This has no references, and appears to be an opinion.
Someone else flagged the page for tone. I have also flagged it for citation and vandalism. The IP address of the person who made these changes should be traced and blocked. I will speak to a Wiki moderator to see it I can get the person tracked. My username is Kentucky1333 and we worked well together to get the article cleaned up a couple on months (maybe years) ago). Thanks. --Commonwealth States Historian (Kentucky 1333) (talk) 11:24, 5 March 2010 (UTC)
An unfortunate effect of a group less active than in the past is that our articles lose integrity. This one is at Good Article Review for that reason. The talk page is quite active as a result. You have the opportunity to help. This is the corest of our core articles, and it needs some attention because it gets a lot of controversial input from many sides. If you can spare any time to edit the article, please do what you can.
Soon after we were informed that Homosexuality is being scrutinized, we heard the same for one of our few Featured Articles. As a participant of the Featured Article process, I think this is actually a good thing. The standards for Featured Articles are getting higher with time. But as a member of this project, that means that a few of ours may be de-listed unless someone can swoop in and save them. This one has to do with the designation of homosexuality as a crime in Germany. Most of this article's sources are in German. If anyone has any particular skill in this area, please lend a hand!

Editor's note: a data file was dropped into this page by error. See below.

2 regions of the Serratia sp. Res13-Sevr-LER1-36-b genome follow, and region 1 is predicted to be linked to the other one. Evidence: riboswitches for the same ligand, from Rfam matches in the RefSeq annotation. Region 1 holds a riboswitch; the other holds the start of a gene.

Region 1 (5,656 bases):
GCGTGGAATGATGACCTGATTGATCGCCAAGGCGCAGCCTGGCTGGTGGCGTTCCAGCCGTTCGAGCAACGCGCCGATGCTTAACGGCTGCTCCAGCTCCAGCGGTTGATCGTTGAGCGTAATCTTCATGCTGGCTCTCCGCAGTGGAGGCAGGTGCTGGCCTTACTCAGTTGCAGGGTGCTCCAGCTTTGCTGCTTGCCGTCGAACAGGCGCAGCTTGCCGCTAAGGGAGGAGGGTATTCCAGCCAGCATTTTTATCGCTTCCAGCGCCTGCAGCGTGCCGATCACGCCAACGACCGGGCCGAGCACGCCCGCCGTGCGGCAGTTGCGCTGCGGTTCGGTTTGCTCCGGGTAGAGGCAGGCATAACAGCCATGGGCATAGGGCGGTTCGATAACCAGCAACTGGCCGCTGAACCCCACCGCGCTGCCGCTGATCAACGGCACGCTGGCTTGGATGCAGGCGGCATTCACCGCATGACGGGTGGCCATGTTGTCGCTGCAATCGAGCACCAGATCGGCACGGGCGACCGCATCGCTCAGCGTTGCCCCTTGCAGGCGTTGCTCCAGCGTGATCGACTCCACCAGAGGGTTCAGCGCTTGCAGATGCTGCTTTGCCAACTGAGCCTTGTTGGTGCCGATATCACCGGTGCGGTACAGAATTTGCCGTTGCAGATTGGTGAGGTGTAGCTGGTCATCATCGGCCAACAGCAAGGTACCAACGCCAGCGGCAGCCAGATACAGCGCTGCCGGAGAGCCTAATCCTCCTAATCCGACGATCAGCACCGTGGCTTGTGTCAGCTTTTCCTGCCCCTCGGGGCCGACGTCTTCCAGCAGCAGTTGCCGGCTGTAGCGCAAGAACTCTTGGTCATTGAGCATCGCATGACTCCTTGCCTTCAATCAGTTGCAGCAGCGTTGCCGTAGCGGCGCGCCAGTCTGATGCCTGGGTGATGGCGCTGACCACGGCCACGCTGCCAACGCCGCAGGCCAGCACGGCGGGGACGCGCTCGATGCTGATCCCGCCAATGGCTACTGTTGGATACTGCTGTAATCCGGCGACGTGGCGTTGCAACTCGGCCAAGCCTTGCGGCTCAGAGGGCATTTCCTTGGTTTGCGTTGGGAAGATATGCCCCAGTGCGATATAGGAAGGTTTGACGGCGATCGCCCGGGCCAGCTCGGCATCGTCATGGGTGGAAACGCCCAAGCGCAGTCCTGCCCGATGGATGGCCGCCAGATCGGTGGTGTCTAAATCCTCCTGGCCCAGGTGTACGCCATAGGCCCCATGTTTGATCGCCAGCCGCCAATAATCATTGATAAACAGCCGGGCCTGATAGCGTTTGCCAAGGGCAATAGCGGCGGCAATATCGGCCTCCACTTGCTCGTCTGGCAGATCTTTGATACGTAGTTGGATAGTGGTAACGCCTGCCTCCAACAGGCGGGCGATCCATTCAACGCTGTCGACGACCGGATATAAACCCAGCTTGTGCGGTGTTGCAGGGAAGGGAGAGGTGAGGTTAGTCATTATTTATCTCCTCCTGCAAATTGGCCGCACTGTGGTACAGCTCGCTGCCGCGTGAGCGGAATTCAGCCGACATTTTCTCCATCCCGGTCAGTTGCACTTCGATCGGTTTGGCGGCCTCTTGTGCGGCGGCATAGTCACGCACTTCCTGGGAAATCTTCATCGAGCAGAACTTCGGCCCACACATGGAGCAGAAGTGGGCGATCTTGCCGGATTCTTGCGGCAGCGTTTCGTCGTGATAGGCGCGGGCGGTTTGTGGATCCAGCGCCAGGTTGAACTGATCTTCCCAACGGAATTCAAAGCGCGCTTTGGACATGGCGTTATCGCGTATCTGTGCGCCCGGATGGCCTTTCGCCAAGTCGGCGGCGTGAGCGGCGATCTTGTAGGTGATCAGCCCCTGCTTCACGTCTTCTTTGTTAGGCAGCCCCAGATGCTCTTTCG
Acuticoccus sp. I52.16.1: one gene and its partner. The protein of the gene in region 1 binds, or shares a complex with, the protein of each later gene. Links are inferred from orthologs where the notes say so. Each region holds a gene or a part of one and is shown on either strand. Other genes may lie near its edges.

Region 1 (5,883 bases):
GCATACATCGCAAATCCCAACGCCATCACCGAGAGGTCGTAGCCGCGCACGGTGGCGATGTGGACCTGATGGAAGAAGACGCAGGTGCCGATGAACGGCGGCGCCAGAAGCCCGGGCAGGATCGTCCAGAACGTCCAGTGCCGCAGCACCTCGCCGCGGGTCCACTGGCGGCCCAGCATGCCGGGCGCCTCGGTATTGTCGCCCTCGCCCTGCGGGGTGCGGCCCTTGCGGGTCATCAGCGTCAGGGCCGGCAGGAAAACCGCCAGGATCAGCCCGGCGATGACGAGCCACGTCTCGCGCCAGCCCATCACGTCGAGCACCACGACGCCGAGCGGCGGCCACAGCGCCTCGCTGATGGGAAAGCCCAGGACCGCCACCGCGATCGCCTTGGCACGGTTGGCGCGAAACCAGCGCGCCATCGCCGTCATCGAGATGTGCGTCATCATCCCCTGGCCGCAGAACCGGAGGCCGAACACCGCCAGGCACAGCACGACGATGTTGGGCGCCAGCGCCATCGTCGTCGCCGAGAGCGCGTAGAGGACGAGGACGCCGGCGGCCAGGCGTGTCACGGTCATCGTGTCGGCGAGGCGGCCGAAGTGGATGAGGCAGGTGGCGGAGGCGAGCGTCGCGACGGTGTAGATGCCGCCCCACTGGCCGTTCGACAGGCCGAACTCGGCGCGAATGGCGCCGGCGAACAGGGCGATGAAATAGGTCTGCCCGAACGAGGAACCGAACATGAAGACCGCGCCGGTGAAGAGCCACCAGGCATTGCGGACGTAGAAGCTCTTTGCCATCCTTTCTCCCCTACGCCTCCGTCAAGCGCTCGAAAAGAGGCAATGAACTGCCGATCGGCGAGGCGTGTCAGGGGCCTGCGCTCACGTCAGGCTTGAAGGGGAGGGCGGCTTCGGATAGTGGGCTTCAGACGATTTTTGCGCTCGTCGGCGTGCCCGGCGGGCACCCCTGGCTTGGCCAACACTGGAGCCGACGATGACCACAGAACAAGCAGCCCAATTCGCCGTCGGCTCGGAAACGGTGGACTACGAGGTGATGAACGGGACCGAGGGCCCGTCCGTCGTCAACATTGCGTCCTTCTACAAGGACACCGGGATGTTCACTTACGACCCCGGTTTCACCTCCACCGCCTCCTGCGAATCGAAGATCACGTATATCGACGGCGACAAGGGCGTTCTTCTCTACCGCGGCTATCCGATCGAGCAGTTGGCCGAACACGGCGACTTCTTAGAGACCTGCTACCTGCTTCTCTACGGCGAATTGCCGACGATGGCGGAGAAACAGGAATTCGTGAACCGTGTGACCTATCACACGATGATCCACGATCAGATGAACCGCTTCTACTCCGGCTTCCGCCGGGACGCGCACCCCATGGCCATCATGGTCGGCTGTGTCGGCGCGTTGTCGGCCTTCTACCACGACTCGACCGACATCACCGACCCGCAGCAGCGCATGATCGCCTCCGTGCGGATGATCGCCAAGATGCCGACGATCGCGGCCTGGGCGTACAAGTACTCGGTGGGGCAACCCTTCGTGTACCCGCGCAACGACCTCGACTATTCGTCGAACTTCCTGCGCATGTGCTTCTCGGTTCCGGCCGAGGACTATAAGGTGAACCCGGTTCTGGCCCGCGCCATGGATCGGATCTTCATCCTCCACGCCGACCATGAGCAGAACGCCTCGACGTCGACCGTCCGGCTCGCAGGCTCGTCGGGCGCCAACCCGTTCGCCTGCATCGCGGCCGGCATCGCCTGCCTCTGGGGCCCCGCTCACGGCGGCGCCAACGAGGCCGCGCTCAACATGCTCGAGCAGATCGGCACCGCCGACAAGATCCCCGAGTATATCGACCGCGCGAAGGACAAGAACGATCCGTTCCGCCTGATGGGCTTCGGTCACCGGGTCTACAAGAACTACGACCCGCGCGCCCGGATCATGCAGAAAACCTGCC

I know you folks think I have much experience in a gay bathhouse, and I hate to disappoint you, but I actually do not. I seem like the sort of person who likes to stroll about in a towel. Shocking, no? It appears that Ashleyvh is single-handedly addressing all the problems with this article at its GA Review. While that's pretty impressive, it's also no doubt exhausting. Can anyone help out there?
In what I hope will counter the jolt of re-evaluating three Good or Featured Articles, José Sarria and Janet Jackson as gay icon passed as Good Articles, and Black Cat Bar (famous San Francisco oft-raided gay bar) is nominated, all by Otto4711. Rock on, man. You're a machine. Good luck with your nominations. What is it about women that make them gay icons? And are there lesbian icons that aren't lesbians? How about bisexual icons? Am I the only lesbian who reacts with soul-trembling fear at the sight of Angelina Jolie?
New WP:LGBT studies member Pinkkeith has done this cool thing. If you click on that link, you'll see all the articles, categories, templates, and miscellany up for deletion. They're usually there because they're not considered to be not notable. That can be a relative concept, and sometimes it has to be argued that topics pertaining to gay, lesbian, bisexual, and transgender issues are notable.